2nd UF Water Institute Symposium Abstract

Submitter's Name Liz Felter
Session Name Poster Session: Human Dimensions of Water Sustainability 2
Category Human dimensions of water sustainability
Poster Number 106
Author(s) Liz Felter,  University of Florida Extension
  Paul Monaghan,  University of Florida
  Can Social Marketing Educate Consumers About Complicated Behaviors?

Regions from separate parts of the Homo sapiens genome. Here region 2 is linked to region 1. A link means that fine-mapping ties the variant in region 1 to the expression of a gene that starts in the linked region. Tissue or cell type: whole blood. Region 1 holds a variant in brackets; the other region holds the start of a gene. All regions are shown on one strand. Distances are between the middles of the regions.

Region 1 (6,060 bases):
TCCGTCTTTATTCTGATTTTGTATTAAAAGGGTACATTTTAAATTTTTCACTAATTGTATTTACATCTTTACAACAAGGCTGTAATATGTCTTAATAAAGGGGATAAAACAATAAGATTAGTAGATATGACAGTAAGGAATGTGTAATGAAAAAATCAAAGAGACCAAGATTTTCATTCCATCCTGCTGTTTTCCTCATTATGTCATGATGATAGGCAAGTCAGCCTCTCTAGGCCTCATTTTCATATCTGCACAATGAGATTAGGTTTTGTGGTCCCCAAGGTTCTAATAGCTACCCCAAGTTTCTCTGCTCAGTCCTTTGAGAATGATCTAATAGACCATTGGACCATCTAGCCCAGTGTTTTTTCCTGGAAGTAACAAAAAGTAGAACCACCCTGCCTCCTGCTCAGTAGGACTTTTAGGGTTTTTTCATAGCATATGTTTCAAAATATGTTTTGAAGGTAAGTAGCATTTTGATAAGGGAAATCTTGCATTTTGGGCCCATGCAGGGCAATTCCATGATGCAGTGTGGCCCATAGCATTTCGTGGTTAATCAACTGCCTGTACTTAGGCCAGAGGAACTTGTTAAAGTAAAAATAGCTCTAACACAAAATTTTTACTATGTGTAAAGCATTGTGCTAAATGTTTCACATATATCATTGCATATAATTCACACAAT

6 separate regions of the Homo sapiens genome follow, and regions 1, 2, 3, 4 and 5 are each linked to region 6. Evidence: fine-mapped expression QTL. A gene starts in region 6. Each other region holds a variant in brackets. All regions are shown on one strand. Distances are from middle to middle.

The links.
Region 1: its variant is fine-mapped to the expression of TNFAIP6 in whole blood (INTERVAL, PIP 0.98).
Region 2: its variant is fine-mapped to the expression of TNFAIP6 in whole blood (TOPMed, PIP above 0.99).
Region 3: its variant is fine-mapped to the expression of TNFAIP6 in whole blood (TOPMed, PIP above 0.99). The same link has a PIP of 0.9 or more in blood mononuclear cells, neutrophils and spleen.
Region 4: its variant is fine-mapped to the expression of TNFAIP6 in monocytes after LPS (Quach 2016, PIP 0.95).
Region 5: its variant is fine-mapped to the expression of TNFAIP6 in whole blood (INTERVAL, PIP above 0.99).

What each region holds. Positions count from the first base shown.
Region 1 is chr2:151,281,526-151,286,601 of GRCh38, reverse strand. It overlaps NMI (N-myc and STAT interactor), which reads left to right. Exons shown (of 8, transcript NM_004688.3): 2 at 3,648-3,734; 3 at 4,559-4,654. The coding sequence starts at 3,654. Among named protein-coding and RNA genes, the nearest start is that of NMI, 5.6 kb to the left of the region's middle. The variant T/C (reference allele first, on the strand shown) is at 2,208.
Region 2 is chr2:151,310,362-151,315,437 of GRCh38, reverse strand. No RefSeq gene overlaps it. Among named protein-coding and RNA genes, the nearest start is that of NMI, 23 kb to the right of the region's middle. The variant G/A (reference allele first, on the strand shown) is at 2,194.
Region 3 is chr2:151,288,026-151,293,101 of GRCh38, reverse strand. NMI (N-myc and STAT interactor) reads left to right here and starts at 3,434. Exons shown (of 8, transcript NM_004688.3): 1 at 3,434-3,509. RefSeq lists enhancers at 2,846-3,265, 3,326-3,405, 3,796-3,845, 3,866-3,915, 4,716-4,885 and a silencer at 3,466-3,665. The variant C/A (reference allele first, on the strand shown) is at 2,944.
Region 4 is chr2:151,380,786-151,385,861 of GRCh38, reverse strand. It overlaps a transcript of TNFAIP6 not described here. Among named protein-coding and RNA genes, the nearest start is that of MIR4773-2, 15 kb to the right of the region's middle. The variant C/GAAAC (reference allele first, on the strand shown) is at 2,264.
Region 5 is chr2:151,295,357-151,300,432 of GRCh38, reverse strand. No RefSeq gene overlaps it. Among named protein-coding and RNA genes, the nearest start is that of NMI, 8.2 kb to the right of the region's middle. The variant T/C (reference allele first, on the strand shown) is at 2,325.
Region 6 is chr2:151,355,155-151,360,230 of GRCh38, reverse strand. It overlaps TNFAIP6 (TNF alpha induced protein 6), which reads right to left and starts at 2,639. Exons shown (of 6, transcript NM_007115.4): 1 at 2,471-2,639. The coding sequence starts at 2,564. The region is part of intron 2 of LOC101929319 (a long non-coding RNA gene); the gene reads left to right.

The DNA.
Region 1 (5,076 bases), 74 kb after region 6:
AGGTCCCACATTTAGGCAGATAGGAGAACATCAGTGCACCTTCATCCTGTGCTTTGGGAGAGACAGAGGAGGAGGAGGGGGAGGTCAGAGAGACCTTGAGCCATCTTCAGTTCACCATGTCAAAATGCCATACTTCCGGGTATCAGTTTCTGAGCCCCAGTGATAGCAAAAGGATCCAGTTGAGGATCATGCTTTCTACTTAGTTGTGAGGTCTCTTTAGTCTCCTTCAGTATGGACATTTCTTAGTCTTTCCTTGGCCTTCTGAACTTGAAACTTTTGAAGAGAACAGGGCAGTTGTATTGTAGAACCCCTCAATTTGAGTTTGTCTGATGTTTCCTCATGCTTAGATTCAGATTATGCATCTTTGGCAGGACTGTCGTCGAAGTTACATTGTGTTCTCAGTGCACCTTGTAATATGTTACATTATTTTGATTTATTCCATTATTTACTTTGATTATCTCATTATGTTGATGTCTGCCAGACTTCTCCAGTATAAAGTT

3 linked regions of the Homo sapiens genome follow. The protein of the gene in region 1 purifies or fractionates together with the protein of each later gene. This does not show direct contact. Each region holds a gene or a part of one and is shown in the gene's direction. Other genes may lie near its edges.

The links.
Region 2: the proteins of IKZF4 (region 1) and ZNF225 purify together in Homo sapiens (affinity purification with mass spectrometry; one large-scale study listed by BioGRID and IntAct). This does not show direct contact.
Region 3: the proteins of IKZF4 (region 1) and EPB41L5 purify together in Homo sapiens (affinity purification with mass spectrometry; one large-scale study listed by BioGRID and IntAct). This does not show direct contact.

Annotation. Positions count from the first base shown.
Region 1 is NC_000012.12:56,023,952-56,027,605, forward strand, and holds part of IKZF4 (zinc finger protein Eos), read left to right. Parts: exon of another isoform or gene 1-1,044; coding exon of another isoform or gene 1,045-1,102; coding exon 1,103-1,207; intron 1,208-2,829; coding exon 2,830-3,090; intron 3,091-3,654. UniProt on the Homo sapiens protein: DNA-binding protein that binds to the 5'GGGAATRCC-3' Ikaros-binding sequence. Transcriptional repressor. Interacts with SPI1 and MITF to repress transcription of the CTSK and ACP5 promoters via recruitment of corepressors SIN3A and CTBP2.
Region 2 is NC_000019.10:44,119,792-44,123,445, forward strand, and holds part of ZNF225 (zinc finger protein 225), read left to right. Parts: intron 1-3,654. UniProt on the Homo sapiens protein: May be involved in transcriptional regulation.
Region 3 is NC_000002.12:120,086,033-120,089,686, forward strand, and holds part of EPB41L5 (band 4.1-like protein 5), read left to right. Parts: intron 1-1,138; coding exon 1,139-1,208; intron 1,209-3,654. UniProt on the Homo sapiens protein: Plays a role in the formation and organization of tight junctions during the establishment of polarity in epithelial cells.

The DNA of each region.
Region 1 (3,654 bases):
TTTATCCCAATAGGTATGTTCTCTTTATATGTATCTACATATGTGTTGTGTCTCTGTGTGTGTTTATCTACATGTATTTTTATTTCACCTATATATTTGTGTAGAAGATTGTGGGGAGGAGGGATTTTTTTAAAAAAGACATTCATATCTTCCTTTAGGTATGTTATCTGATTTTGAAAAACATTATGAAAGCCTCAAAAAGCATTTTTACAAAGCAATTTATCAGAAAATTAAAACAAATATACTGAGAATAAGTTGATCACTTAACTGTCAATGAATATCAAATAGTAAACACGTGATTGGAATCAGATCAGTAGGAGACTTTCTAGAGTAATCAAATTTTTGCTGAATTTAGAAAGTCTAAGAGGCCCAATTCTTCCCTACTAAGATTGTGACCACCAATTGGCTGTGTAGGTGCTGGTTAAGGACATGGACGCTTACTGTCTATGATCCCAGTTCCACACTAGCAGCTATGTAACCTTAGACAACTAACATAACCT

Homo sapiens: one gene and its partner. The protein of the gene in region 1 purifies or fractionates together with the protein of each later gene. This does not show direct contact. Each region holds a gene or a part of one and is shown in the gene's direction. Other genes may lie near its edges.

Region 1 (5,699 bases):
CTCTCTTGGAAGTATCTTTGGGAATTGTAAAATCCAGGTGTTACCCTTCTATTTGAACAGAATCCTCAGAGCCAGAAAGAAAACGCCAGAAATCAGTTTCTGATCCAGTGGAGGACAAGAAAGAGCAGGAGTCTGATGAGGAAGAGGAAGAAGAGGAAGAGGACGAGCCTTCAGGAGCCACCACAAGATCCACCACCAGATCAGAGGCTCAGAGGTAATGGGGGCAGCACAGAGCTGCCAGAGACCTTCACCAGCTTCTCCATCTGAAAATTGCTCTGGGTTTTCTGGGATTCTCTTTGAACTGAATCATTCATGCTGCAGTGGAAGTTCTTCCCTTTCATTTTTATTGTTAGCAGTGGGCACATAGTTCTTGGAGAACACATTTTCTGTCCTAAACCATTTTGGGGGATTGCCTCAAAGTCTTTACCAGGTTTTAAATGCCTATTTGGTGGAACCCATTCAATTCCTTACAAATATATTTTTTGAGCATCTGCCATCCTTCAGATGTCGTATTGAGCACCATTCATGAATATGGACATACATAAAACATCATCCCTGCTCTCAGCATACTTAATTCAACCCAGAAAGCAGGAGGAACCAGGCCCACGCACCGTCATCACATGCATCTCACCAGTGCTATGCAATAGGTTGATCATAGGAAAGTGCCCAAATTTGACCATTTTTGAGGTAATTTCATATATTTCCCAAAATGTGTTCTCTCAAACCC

Orange County, Florida is facing a looming water crisis. The St. Johns River Water Management District has determined that the county, which includes metropolitan Orlando, will reach the limit of its consumptive use permit in 2013 and no new groundwater withdrawals will be permitted. This will mean that population growth beyond the current 1.2 million residents will have to secure water from other sources. While the immediate response has been to seek withdrawals from surface water in the St. Johns River watershed, there is also a renewed effort to conserve existing water resources. For many households in the region, the largest waste of water is not in the home but outdoors, in the landscape. Homes with an automatic irrigation system waste the most water. Survey research has demonstrated that homeowners across Florida have a difficult time meeting the demands of their homeowners associations to keep their yard green while understanding the maintenance needs of their lawns and the technology of their irrigation system. The most common response for homeowners is to set their irrigation timer and forget it, not making adjustments based on rainfall or the water needs of the landscape. Traditional public education programs used by County Extension offices face a daunting task when confronted with these complicated behaviors and attitudes. This paper will detail a community based social marketing approach to unraveling the complexities of landscape irrigation and providing homeowners with simple instructions for changing behavior. It will demonstrate that when communities participate in water conservation efforts, they are more likely to change attitudes and increase knowledge among their neighbors and ultimately motivate behavior change.